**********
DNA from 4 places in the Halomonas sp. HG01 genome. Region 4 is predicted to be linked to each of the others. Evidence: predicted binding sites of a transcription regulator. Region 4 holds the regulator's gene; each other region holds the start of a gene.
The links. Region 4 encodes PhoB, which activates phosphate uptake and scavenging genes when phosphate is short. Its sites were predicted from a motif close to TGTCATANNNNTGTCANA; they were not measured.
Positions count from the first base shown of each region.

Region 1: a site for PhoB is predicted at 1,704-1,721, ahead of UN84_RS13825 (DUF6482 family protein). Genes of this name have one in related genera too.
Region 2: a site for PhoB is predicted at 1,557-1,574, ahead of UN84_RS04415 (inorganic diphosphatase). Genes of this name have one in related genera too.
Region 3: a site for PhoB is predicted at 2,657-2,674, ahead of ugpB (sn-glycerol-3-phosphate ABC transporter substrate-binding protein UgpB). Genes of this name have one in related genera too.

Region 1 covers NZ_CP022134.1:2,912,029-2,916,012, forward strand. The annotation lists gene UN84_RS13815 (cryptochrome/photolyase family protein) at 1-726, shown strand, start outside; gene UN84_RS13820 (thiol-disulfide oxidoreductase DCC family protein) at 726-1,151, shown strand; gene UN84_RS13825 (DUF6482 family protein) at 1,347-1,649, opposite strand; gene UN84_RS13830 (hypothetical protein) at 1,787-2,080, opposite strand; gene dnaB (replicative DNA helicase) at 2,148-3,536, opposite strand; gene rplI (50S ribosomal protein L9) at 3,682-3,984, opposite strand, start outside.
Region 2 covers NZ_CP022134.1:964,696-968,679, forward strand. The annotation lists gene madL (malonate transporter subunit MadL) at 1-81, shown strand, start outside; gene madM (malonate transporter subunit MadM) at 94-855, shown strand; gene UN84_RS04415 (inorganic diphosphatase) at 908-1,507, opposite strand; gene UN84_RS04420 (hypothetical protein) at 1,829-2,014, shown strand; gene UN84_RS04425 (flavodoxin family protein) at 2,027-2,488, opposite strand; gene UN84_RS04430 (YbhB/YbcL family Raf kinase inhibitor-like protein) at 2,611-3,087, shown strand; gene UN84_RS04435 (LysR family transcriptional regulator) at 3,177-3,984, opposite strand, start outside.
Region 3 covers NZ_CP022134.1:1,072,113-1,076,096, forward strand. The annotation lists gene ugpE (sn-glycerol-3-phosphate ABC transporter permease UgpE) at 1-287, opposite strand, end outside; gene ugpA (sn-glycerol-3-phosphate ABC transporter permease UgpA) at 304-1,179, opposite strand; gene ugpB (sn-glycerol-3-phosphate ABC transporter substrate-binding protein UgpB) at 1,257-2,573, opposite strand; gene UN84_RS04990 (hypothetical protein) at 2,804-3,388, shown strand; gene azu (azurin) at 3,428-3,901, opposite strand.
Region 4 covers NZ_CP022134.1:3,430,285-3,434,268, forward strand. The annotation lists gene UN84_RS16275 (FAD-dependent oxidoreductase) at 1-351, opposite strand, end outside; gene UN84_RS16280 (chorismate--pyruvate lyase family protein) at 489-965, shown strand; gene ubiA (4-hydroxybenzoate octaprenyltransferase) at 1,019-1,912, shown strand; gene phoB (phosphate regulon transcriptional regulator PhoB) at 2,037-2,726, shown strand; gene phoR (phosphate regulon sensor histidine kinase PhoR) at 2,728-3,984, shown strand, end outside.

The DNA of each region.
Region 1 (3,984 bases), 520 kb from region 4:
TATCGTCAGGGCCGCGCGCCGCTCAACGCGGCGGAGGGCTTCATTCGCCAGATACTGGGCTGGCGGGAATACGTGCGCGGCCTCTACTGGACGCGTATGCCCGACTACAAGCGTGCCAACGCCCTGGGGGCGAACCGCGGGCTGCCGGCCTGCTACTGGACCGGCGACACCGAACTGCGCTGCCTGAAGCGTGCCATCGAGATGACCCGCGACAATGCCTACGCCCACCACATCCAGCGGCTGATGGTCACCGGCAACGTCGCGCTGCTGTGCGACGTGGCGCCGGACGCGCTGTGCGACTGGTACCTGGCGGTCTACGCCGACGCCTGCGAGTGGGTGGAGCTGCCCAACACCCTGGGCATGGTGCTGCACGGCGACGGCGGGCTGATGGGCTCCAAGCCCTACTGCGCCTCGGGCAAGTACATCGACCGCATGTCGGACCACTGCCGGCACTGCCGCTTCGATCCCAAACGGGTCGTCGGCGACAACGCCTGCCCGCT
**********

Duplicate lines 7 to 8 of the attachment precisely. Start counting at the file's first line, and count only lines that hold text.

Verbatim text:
Region 1 covers NZ_CP022134.1:2,912,029-2,916,012, forward strand. The annotation lists gene UN84_RS13815 (cryptochrome/photolyase family protein) at 1-726, shown strand, start outside; gene UN84_RS13820 (thiol-disulfide oxidoreductase DCC family protein) at 726-1,151, shown strand; gene UN84_RS13825 (DUF6482 family protein) at 1,347-1,649, opposite strand; gene UN84_RS13830 (hypothetical protein) at 1,787-2,080, opposite strand; gene dnaB (replicative DNA helicase) at 2,148-3,536, opposite strand; gene rplI (50S ribosomal protein L9) at 3,682-3,984, opposite strand, start outside.
Region 2 covers NZ_CP022134.1:964,696-968,679, forward strand. The annotation lists gene madL (malonate transporter subunit MadL) at 1-81, shown strand, start outside; gene madM (malonate transporter subunit MadM) at 94-855, shown strand; gene UN84_RS04415 (inorganic diphosphatase) at 908-1,507, opposite strand; gene UN84_RS04420 (hypothetical protein) at 1,829-2,014, shown strand; gene UN84_RS04425 (flavodoxin family protein) at 2,027-2,488, opposite strand; gene UN84_RS04430 (YbhB/YbcL family Raf kinase inhibitor-like protein) at 2,611-3,087, shown strand; gene UN84_RS04435 (LysR family transcriptional regulator) at 3,177-3,984, opposite strand, start outside.